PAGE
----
The Episcopal Church made a specific commitment to racial reconciliation a few years ago, establishing the Becoming Beloved Community (BBC) framework. Becoming Beloved Community represents not so much a set of programs as a journey, a set of interrelated commitments around which Episcopalians may organize our many efforts to respond to racial injustice and grow a community of reconcilers, justice-makers, and healers.
You can read more here from Presiding Bishop Michael Curry about how this is the work of the Church, together, and of faithful Christians.
Sacred Ground: A film-based dialogue series on race and faith
Dialogue group starting at Trinity in April 2022
This race dialogue series is an attempt to be responsive to the profound challenges that currently exist in our society. It is focused on the challenges that swirl around issues of race and racism, as well as the difficult but respectful and transformative dialogue we need to have with each other about them. It invites participants to walk back through history in order to peel away the layers that brought us to today, and to do so in a personal way, reflecting on family histories and stories, as well as important narratives that shape the collective American story.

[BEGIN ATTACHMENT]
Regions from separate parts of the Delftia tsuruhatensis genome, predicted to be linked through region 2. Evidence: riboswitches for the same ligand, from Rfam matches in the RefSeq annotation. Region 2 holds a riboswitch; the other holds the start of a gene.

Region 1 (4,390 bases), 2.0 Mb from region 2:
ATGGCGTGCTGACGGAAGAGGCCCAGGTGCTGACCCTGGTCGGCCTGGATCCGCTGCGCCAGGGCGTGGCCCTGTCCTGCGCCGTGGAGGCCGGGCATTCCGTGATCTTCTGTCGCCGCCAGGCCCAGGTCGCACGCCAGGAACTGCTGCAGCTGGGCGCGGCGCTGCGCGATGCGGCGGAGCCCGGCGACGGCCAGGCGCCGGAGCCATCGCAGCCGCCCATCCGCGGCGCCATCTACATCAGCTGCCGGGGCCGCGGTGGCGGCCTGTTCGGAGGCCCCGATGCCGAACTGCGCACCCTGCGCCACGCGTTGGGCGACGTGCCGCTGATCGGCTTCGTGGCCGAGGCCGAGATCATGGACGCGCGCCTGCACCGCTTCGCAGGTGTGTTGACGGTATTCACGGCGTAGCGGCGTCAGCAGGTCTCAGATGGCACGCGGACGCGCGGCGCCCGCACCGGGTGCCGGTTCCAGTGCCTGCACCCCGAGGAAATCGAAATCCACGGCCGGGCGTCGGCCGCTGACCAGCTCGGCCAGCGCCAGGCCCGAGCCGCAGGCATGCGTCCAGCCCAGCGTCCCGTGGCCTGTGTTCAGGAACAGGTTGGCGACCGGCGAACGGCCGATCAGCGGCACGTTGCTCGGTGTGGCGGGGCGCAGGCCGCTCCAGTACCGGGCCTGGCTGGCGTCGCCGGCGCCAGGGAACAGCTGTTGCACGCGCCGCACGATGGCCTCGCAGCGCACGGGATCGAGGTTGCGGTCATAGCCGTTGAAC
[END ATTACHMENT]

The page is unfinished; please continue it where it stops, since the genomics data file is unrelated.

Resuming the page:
Why participate? If we enter the sacred ground of the labyrinth to walk back in time, see the markers along the highway showing where we went astray, ask genuine questions of our history, be humble students of our past, acknowledge the harms done and the harms endured – if we can do these things, then God willing, we can eventually come to some centered spot, take stock, see, sense, feel, mourn, pray, and then turn and walk back out, together.
May God make us brave. May God root us in our own and others’ absolute belovedness. May God grant us a vision for beloved community and lead us with care and boldness on the sacred path toward that dream. Amen.
Diocesan Events and Forums:
March 29 and April 5 at 7 p.m. – “Tubman and Tutu: The Struggle for Reparative Justice” Learn more and register here